written by Mary Rose Betten
Once I stood with a friend looking down at a lake where wild geese floated in quiet fancy. Out of the blue she asked, “ Are you at home in the world?” Eyes fastened on symmetry I answered, ‘Yes,” and promised myself never to forget the peace of my yes, floating and gliding above the feral geese.
Back in Illinois when I was eighteen, the summer of ’54, I found myself pregnant without benefit of marriage. I had won a scholarship in camp counseling to a girls camp near Canada; a one way ticket out. I needed only to graduate and go. I stumbled through high school graduation from a Catholic girls academy, a miracle since in those days pregnant girls were forbidden graduation. At the camp I stayed till I could no longer zip my uniform then slipped off to a small town in upstate New York, gave birth and relinquished the child to Catholic Charities. For the second time I left town; and headed for “The Big Apple,” where I was given a choice to a cherished profession; character actress. Back home no one, including my parents ever knew I gave birth. Both died never knowing this up-state grandchild existed. Now I have been married forty years, we have one child. When she turned 18 I shared she has a half sister and a few years ago proceeded with the paper work necessary to locate my first child to no avail. Never in all this time had I ever said aloud the name of the upstate N.Y. town where I gave birth fearing my tongue might knot.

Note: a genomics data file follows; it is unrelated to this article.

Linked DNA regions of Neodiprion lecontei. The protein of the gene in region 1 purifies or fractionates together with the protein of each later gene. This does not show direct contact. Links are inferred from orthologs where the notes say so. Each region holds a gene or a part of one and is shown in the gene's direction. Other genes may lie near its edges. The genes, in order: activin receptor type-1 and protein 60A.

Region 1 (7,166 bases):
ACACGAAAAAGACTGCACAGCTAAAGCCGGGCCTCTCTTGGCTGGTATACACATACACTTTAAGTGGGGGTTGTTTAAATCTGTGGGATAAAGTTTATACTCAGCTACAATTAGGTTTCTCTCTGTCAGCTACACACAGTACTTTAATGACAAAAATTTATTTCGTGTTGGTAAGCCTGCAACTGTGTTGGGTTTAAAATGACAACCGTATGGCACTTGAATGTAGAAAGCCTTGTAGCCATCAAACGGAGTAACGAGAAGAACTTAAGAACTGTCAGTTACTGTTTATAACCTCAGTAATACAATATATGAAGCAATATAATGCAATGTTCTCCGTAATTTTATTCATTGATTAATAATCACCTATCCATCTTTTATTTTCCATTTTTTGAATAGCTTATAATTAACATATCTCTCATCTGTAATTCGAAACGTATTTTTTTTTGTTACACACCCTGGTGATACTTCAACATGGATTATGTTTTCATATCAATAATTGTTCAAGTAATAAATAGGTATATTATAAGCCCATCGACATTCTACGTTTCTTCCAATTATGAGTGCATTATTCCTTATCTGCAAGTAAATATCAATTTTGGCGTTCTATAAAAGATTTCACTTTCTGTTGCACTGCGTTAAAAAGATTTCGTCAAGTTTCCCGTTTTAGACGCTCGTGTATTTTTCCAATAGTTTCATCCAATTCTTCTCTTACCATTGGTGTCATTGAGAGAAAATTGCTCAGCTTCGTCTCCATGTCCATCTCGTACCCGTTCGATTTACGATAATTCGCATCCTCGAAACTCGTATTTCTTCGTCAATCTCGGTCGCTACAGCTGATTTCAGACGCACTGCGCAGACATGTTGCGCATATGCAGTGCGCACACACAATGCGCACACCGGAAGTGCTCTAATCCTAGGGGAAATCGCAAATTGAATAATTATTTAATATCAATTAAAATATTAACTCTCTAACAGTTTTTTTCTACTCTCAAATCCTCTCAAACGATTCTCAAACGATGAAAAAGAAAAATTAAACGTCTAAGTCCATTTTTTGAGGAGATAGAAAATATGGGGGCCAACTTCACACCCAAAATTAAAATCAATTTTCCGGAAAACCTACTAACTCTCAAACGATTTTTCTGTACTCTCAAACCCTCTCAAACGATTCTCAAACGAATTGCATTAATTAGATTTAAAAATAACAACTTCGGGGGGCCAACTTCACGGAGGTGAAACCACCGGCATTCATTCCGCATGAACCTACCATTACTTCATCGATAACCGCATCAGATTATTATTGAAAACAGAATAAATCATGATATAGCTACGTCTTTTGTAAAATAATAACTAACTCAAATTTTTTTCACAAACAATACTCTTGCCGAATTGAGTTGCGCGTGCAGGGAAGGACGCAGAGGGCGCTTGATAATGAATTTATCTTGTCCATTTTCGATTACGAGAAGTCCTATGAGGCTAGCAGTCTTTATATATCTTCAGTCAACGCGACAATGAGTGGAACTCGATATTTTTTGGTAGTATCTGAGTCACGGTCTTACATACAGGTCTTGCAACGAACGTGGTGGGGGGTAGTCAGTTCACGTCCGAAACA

Just seven days ago I attended a poetry conference. We broke for lunch and gathered on the lawn with plates of fancy tuna salad. A poetess I admire was telling how she came to be a fast eater. “My family was so big, I grew up in——.” And she said the name. Said aloud in front of God and all those salad eaters the dreaded small town name that sounds like a bird flying against a closed window. I choked on my tuna salad, and went inside.
For the remainder of the afternoon I couldn’t bring myself to look at the woman who trippingly pronounced that name that resonates with someone landing face-down on concrete. Poets continued reading aloud, affirming, sharing thoughts, testing words with the grace of humming birds and butterflies. But the hummingbirds hummed against my forhead and the butterflies settled in my stomach. I left early.
Driving home I thought of names I had been called as a child, soul-piercing names like my brothers dubbing me, Mary Nose. The harsh nun who forbid me name my child. The sounds of assurance my cat makes kneading my thigh, how applause modulates to standing ovation, how my husband announces love, the ahhhs following fireworks, how na-na-na-na-na connotes spite in any language. How never again will I taste tuna salad without hearing; Plattsburgh! Plattsburgh! Plattsburgh!